Tuesday, July 22, 2003
Woman to Woman: Interfaith Couples With Children
The government might be able to get away with separation of church and state -- but when it comes to marriage, couples have to deal with the issue of religion -- and in some cases, two religions. What's an interfaith couple to do and what about the kids? We'll show you in this Woman To Woman report.
(WSVN) -- "I have something a bit shocking to say."
It was an unexpected decision for one of the ladies on Sex In The City.
"I'm becoming a Jew."
But for thousands of others, it's not a choice.
Jan Perrone says, "It was never a question of he converting for me or me converting for him."
Instead...couples, like Jan and Guido Perrone of Margate, are living and raising their children with two religions.
Jan says, "He's Catholic and I'm Jewish and we just decided to keep both. We celebrate both sets of holidays."
Jan and Guido were not only married by a rabbi and priest, they're daughter, Gianna, was baptized Ghristian and baby named Jewish.
They plan to do have a dual religious ceremony for their son, Devan too.
Guido says, "It's teaching them a good value system. Exactly. I think that's the most important aspect of religion not the exclusion of others."
Great in theory... But on one hand, Christians believe in Jesus.
While Jews are still waiting for the Messiah.
So can being an interfaith couple be confusing, especially for the children?
Depends on who you talk to.
Rabbi, Loring Frank says, "The best way to raise the children is the way that both parents agree to. Some parents agree to raise them Jewish, some raise them another religion, some say we can raise them both."
Rabbi Loring Frank has married thousands of interfaith couples.
He says the number one mistake is not discussing the issue.
Rabbi Frank says, "I recommend highly that you make a decision or make a choice before you get married."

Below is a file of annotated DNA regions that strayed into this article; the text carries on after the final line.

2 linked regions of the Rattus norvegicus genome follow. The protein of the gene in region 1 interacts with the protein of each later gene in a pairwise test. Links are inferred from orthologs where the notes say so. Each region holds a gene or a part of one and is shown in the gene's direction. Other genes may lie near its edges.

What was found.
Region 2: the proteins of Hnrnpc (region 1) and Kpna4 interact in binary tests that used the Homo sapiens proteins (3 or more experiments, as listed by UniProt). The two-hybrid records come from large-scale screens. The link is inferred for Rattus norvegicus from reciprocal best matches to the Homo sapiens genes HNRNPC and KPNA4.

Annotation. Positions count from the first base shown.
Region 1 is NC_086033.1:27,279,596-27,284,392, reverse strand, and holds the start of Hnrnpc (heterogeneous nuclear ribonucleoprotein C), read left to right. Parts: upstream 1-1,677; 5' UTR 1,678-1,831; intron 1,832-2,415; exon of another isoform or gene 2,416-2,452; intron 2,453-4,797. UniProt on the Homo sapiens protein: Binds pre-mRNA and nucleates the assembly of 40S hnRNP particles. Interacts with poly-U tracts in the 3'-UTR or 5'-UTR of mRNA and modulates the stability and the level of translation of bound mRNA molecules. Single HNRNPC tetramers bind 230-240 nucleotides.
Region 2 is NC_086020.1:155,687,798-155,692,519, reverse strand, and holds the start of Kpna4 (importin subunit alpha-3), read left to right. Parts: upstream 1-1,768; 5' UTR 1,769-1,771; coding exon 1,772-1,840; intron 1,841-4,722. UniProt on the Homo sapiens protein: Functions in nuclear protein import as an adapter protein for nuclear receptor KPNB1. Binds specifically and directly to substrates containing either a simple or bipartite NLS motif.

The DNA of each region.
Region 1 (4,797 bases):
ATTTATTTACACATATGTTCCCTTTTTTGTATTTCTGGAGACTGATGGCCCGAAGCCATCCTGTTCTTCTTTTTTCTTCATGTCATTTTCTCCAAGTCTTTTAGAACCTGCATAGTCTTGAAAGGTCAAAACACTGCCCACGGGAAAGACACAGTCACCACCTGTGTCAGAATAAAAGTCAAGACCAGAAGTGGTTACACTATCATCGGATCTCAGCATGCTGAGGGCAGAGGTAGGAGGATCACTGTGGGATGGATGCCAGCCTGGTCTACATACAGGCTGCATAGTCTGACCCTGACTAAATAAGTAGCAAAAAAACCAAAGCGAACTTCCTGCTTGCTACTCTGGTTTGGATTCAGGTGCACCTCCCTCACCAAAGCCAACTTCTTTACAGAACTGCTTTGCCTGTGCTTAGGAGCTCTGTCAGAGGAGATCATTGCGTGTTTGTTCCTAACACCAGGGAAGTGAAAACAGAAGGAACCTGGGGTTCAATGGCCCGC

But for Catholics married by the church, there isn't a choice.
Part of their vows include a promise.
Mark Reeves from the Archdiocese of Miami says, "We expect fully that the child will be brought up in the Catholic faith, and receive the sacraments of Baptism, Confirmation, Holy Communion."
But Father Reeves says families can share traditions.
He says, "It's going to be important for the child to understand the faith of his non-Catholic parent or her non-Catholic parent."
Do that by explaining religious holidays to your children.
And, when in doubt, talk to an expert.
That's what Jan and Guido are doing.
They're advice for other parents.
Guido says, "Follow your own instincts, don't listen to others who would try to keep you apart."
Jan says, "Two people really have to want to do it and care about each other enough to make it work."
Remember coping with religious differences can be overwhelming, so seek expert advice if necessary and talk it through with your spouse.
We're talking woman to woman, but men, remember if it's about women, its bound to affect you.
FOR MORE INFORMATION:
Rabbi Loring Frank
7465 Collins Avenue, Suite 201
Miami Beach, FL 33141
Rabbinic Center For Research And Counseling